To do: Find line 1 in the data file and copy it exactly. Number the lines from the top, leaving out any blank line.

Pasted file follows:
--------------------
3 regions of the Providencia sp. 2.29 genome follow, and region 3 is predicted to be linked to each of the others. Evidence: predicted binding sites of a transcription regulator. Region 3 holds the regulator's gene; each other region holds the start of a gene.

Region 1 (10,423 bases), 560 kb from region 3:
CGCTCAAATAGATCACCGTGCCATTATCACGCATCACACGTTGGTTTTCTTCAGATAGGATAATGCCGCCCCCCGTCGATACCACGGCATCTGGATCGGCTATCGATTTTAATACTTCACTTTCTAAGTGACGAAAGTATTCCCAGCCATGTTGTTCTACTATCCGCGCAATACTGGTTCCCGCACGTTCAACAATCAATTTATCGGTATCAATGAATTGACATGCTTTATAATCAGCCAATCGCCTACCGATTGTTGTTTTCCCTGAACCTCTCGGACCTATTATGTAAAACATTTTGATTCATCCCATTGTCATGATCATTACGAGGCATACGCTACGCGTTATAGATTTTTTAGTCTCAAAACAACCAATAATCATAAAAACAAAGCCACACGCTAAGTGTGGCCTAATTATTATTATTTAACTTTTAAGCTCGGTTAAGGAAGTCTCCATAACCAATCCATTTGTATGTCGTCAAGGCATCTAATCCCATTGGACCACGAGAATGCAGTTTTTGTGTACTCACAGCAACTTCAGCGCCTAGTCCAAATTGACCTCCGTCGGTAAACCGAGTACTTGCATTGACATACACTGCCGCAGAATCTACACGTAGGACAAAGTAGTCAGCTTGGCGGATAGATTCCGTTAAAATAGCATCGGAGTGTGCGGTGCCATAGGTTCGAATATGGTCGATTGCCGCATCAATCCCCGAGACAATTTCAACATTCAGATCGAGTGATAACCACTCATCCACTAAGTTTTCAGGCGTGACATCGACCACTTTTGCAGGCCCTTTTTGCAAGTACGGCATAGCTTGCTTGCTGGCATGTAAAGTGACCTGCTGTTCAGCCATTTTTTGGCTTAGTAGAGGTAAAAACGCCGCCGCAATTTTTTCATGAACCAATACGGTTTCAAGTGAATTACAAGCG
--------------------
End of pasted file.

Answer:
3 regions of the Providencia sp. 2.29 genome follow, and region 3 is predicted to be linked to each of the others. Evidence: predicted binding sites of a transcription regulator. Region 3 holds the regulator's gene; each other region holds the start of a gene.